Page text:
Alternative investments are rapidly moving into the mainstream retail market but traditional asset managers have yet made the changes necessary to capitalize on this boom, according to a report
released by McKinsey & Co.
The report states that year-end 2011 AUM for global alternatives reached record levels of $6.5 trillion, having grown at a five-year
rate of over seven times that of traditional asset classes. Further, by 2015, retail alternatives are expected to account for one-quarter of retail revenues (even allowing for declining revenue yields) and a majority of revenue growth as "retail investors, confronted with volatile financial markets and the underfunding of their own retirements, follow the path blazed by institutional investors."
Fueling this trend, the report says, is a shift in investment frameworks from relative to absolute return and a convergence of traditional and alternative asset classes, investment managers and products.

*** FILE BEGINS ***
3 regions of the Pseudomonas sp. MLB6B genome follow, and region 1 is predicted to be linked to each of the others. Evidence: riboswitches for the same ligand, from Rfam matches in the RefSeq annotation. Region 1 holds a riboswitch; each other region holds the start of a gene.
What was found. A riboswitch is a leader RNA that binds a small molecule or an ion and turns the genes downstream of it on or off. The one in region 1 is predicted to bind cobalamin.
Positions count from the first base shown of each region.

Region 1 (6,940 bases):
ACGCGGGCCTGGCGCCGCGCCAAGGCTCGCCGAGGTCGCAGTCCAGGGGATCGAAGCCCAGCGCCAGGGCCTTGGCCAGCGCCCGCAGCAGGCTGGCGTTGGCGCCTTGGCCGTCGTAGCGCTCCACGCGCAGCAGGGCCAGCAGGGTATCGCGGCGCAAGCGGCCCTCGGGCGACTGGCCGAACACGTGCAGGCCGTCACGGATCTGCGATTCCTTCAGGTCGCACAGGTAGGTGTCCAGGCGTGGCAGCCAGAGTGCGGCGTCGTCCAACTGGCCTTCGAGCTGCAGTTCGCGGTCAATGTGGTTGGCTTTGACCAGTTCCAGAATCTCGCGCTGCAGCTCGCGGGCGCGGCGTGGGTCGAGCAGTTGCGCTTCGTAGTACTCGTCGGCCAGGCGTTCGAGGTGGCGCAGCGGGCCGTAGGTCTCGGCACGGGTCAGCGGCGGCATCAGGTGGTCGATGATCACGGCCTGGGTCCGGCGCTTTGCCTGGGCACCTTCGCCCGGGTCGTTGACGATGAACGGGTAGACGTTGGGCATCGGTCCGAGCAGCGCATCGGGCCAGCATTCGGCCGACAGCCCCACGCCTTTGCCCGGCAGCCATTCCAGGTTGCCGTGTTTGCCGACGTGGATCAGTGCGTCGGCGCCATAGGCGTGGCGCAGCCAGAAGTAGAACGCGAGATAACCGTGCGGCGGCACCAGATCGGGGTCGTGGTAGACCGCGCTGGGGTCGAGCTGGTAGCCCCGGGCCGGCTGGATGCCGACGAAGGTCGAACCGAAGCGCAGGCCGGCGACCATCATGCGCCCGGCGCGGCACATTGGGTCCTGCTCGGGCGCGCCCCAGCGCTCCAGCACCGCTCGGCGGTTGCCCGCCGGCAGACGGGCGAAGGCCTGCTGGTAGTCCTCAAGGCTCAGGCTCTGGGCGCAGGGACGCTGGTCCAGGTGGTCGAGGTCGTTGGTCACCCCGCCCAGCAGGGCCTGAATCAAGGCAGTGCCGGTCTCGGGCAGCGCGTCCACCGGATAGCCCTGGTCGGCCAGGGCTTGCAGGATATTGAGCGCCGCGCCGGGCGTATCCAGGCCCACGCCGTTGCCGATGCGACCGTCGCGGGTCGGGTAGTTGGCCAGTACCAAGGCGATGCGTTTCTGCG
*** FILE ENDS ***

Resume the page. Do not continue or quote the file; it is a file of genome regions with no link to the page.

However, McKinsey says that in order to tap managers need to undergo a number of changes in their internal operations, including such changes as ramping up risk management and product expertise.
The firms will also have to undergo a number of changes in their sales and distribution operations.
These would include process changes such as focusing on advisor segments selling alternatives and offering incentives away from grows flows to revenues. Traditional managers would have to upgrade the technical expertise and value-added services to better compete with alt-specialists.
For example the report said that institutional investors rate specialist alternatives managers more highly than traditional managers in two crucial areas: risk management and technical product expertise of the sales force. However, they rate both traditional and specialist managers poorly on overall understanding of client needs. On the retail side, where traditional asset managers have established relationships with retail distributors, over 60 percent of the RIAs surveyed primarily use specialist managers for their alternatives products. In addition to calling for better pricing, RIAs believe traditional asset managers need to clarify product and strategy.
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